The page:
The cornea is the clear, domed layer that covers the front part of the eye. Along with the sclera, which is the white part of your eye, the cornea forms a protective barrier against dirt, bacteria, and other foreign bodies which could cause damage to your eyes. It even blocks out some of the natural UV light produced by the sun, but not enough to mean that we shouldn’t wear sunglasses with 100% UV-blocking ability when we go outside.
Our corneas play a key role in our vision, refracting any light as it enters our eyes so that it passes through and reaches the retina. At the back of the eye, the retina intercepts the light and turns it into messages sent up the optic nerve to the brain. Unfortunately, any damage to the cornea as a result of injury or disease can have a significant impact on the quality and clarity of our vision. The cornea also contains many nerve endings, meaning that injury or disease can cause discomfort.
There is a range of symptoms associated with corneal conditions. These include:
Discomfort/pain affecting the eyes
Redness of the eyes
Extreme sensitivity to light
These can also be signs of other eye conditions, so it’s important to schedule an appointment to discuss your symptoms with your eye doctor.
Corneal disorders take a variety of different forms, with some more common than others. The most prevalent conditions that affect the cornea include:
This condition is caused by the progressive thinning of the cornea, which causes it to bulge outwards in a cone-like shape that affects vision and makes it hard to wear contact lenses.
This refers to inflammation of the cornea, normally caused by an infection related to contact lens wear. This could be because the contacts haven’t been cleaned properly, or you’ve used dirty hands to touch your eyes.
Corneal dystrophies cause cloudy vision when material builds up on the cornea.
Dry eye is a condition that occurs when your eyes don’t make enough tears to stay wet, or when tear film quality is too poor to be effective.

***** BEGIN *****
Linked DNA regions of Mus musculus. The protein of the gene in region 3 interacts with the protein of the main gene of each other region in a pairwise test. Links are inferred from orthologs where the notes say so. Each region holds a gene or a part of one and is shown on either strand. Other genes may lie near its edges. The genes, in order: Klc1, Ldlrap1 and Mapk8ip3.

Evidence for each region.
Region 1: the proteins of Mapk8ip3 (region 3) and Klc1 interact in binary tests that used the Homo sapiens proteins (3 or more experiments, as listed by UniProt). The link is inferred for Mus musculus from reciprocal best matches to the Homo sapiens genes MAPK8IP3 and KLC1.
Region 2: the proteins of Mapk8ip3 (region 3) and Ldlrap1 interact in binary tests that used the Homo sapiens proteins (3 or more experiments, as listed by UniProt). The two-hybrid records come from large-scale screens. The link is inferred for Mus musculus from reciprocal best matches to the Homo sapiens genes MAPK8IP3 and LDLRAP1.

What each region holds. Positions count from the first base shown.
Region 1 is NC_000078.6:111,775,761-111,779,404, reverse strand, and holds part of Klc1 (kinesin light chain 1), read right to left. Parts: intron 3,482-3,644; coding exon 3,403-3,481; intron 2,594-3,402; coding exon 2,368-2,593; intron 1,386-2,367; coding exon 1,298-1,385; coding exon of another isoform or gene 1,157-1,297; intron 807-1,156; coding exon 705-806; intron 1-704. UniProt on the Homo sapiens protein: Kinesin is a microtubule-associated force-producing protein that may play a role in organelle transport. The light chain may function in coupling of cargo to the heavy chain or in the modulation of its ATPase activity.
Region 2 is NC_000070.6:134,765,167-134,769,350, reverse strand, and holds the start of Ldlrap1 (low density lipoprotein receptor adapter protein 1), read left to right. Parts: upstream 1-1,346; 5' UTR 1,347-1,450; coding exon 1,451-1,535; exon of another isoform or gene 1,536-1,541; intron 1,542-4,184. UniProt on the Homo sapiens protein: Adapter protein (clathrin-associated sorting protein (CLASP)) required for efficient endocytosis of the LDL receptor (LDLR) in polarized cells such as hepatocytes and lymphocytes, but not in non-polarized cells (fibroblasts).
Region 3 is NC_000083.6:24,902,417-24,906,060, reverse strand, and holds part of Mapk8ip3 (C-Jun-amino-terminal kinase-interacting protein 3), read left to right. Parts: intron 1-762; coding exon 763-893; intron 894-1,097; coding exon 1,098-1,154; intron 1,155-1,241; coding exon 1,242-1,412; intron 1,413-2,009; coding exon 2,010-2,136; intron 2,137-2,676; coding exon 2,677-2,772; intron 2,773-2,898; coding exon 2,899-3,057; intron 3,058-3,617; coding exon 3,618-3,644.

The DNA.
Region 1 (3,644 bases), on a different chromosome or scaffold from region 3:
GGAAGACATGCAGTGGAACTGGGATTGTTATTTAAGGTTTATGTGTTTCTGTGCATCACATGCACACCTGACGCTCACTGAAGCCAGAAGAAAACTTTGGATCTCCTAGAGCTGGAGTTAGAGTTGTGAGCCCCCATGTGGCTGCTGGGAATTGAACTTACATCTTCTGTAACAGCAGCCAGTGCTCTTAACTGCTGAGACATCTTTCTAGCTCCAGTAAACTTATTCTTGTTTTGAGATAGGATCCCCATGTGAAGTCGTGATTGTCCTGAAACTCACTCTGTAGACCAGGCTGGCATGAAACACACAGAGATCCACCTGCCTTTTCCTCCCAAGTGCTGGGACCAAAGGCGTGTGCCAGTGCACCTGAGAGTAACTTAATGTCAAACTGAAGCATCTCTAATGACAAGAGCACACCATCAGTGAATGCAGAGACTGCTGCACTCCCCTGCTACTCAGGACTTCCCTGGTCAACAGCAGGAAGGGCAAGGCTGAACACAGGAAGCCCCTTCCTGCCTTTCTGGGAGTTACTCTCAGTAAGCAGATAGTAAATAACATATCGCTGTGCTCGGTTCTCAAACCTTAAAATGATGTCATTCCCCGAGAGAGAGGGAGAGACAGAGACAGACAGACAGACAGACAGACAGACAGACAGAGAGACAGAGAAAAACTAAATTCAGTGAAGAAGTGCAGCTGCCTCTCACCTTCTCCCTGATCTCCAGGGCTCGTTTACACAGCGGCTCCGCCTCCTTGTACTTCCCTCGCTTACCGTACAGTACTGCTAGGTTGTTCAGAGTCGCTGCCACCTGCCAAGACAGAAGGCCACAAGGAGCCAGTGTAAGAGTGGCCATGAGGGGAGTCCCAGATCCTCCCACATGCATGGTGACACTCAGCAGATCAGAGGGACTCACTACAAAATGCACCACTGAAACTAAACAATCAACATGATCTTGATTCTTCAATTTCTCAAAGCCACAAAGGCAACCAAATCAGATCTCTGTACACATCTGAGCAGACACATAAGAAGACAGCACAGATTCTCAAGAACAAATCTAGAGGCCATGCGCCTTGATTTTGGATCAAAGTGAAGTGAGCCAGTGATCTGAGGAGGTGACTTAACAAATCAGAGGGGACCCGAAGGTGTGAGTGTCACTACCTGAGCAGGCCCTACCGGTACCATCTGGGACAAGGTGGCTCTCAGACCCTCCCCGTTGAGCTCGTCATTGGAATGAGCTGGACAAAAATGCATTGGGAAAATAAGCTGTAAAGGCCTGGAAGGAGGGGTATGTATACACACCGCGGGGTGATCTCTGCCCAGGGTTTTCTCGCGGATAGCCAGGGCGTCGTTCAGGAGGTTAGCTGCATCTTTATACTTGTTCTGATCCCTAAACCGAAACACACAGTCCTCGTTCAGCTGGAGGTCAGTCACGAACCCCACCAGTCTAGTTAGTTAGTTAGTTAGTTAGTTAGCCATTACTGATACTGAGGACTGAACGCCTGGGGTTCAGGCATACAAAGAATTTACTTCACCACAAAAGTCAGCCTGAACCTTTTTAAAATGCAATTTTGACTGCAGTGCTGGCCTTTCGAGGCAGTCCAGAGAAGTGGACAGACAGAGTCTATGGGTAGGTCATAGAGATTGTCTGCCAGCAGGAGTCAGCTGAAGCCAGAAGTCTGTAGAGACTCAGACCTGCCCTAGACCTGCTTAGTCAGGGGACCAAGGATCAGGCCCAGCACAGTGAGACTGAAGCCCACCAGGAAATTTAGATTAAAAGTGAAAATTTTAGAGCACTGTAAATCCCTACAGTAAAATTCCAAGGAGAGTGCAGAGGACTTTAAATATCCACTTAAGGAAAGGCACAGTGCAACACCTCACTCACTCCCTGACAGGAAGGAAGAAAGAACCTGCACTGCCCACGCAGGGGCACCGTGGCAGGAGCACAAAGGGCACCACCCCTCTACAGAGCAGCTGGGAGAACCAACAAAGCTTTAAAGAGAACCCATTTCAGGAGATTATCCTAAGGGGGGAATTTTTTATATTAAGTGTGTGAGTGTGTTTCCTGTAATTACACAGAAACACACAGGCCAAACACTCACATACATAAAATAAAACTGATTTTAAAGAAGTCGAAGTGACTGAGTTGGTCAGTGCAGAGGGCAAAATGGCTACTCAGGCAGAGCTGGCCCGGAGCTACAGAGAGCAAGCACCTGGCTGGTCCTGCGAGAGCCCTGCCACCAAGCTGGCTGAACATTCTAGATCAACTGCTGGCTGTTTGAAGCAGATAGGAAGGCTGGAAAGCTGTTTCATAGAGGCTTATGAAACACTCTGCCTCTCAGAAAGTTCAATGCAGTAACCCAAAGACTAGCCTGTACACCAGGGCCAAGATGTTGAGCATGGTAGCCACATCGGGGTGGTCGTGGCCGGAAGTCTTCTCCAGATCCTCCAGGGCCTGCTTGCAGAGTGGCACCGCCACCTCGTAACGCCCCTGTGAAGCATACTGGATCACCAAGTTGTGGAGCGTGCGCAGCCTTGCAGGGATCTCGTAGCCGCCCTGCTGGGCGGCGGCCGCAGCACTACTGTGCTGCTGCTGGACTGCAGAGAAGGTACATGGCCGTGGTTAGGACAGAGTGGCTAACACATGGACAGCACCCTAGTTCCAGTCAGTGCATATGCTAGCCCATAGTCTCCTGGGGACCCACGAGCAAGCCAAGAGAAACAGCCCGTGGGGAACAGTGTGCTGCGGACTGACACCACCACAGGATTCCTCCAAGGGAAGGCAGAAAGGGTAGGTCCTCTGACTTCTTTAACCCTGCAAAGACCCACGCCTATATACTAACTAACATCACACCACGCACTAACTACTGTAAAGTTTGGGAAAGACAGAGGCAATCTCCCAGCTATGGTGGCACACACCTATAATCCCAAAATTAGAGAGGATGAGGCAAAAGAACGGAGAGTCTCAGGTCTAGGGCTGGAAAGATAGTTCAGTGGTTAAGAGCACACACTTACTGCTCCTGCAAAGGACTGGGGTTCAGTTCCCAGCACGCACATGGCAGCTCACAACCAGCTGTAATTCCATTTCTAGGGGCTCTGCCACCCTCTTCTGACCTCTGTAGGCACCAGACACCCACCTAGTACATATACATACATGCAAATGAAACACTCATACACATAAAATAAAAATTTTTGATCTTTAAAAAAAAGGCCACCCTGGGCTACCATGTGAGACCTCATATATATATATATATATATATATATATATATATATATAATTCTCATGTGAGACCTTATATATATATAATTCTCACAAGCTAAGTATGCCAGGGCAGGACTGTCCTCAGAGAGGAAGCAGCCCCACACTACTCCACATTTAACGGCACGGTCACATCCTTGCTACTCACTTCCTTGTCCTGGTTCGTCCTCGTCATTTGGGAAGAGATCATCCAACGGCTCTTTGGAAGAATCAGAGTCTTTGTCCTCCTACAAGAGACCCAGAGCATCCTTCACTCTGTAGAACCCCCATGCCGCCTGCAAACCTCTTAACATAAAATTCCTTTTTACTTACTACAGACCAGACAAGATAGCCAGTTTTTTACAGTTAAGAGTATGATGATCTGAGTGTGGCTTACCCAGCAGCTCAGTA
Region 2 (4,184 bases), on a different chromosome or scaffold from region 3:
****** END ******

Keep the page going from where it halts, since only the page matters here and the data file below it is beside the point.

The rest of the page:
Allergies are extremely common and the histamines that are released to counteract them can affect the eyes, causing watering, itchiness, and redness.
Small scratches on the cornea usually heal by themselves, but deeper scratches can lead to permanent scarring that affects the quality of your vision.
Exactly what treatment you’ll be recommended to have will depend on the corneal disorder you are experiencing. The vast majority can be treated successfully using a combination of topical solutions like prescription eye drops or gels, and oral medications. Your eye doctor will be able to recommend the most effective combination of treatments to help reduce your symptoms and restore your vision.
Nevertheless, patients who have more advanced corneal disorders may require more invasive treatment. This could include:
Known as phototherapeutic keratectomy, or PTK for short, this cutting-edge laser treatment is used to reshape the cornea in order to remove any scar tissue that is detrimental to your vision.
If the damage to your cornea is irreparable, you may be recommended to have surgery to remove it and replace it with healthy corneal tissue provided by a donor. Alternatively, you may be given an artificial replacement called keratoprosthesis (KPro).
If you have concerns about corneal disorders and would like more information about how to identify them and the treatment that is available, don’t hesitate to get in touch with our experienced team of eye care specialists at Fier Eye Care & Surgery Center in Stuart and Port St. Lucie, Florida today at (772) 400-2400 and (772) 286-0007 to schedule an appointment.